Because chilly weather and falling leaves were too tall an order, I decided to eat my fall day instead. This salad contains a crisp apple, falling leaves, and it is served chilled. Not the same, but it will have to do.
Serves two people as a side dish.

12 oz. Brussels Sprouts
1 honey crisp apple
1/3 cup hazelnuts
1 tbsp. cider vinegar
¼ tsp. Dijon mustard
3 tbsp. EVOO
1-pinch kosher salt
1/2 lemon
Quality/aged Parmesan cheese
Either heat your oven to 400-degrees or use your grill like I did by lighting only the two end burners. Put your baking sheet between the burners and close the lid.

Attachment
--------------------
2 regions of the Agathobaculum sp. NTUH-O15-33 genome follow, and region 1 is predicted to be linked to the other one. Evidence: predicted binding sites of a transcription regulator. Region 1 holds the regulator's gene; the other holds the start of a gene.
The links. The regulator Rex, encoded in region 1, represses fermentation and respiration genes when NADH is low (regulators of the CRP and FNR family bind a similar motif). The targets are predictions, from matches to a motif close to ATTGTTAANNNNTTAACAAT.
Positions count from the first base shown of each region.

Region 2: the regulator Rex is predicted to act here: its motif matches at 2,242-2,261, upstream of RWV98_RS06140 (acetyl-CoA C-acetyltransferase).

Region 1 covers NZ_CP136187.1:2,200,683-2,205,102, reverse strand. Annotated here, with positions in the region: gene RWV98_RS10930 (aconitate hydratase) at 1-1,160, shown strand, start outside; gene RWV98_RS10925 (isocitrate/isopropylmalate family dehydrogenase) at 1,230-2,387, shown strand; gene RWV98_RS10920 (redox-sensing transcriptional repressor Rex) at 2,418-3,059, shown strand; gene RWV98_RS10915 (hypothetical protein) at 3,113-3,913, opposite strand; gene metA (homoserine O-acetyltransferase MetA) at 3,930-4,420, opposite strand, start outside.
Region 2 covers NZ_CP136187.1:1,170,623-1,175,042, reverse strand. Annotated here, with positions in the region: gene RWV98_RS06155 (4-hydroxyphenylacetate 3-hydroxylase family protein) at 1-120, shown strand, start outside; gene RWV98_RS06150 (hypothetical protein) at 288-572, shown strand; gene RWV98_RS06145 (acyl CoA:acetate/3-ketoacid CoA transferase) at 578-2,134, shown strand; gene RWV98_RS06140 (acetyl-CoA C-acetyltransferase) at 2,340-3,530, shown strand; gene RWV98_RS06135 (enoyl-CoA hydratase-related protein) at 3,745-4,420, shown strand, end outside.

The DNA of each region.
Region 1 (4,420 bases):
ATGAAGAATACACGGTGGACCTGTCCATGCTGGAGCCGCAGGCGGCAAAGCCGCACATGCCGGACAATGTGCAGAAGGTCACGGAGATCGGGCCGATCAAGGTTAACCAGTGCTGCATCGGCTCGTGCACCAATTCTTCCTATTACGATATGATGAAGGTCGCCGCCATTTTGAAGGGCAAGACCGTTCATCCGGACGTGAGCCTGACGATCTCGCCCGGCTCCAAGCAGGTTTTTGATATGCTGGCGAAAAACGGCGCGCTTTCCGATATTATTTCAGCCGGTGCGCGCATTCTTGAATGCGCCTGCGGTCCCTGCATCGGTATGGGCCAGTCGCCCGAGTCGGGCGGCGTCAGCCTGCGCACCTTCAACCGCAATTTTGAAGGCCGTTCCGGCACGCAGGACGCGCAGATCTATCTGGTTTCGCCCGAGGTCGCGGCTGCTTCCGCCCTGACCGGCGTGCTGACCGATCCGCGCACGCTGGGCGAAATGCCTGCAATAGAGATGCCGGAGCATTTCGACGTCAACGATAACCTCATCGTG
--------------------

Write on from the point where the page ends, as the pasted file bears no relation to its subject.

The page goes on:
Roast the hazelnuts until fragrant. Be careful not to burn. Chop the nuts into pieces once they’re cool.

Cut off the end of your sprout and peel the leaves. Put the leaves in a medium sized bowl.
Mix the cider vinegar, EVOO, Dijon mustard, and pinch of salt in a small bowl.
Add the dressing to the Brussels sprouts, toss, and let sit and soften.

Cut four sides of the apple off. Slice those quarters into thin strips. Cut the strips into matchsticks. Squeeze lemon over the apple sticks to keep them from browning.
Add the apples and nuts to the sprout leaves and toss.
Shave some parmesan cheese over the salad to taste. Enjoy.
Eat well!
“Delicious autumn! My very soul is wedded to it, and if I were a bird I would fly about the earth seeking successive autumns.” – George Eliot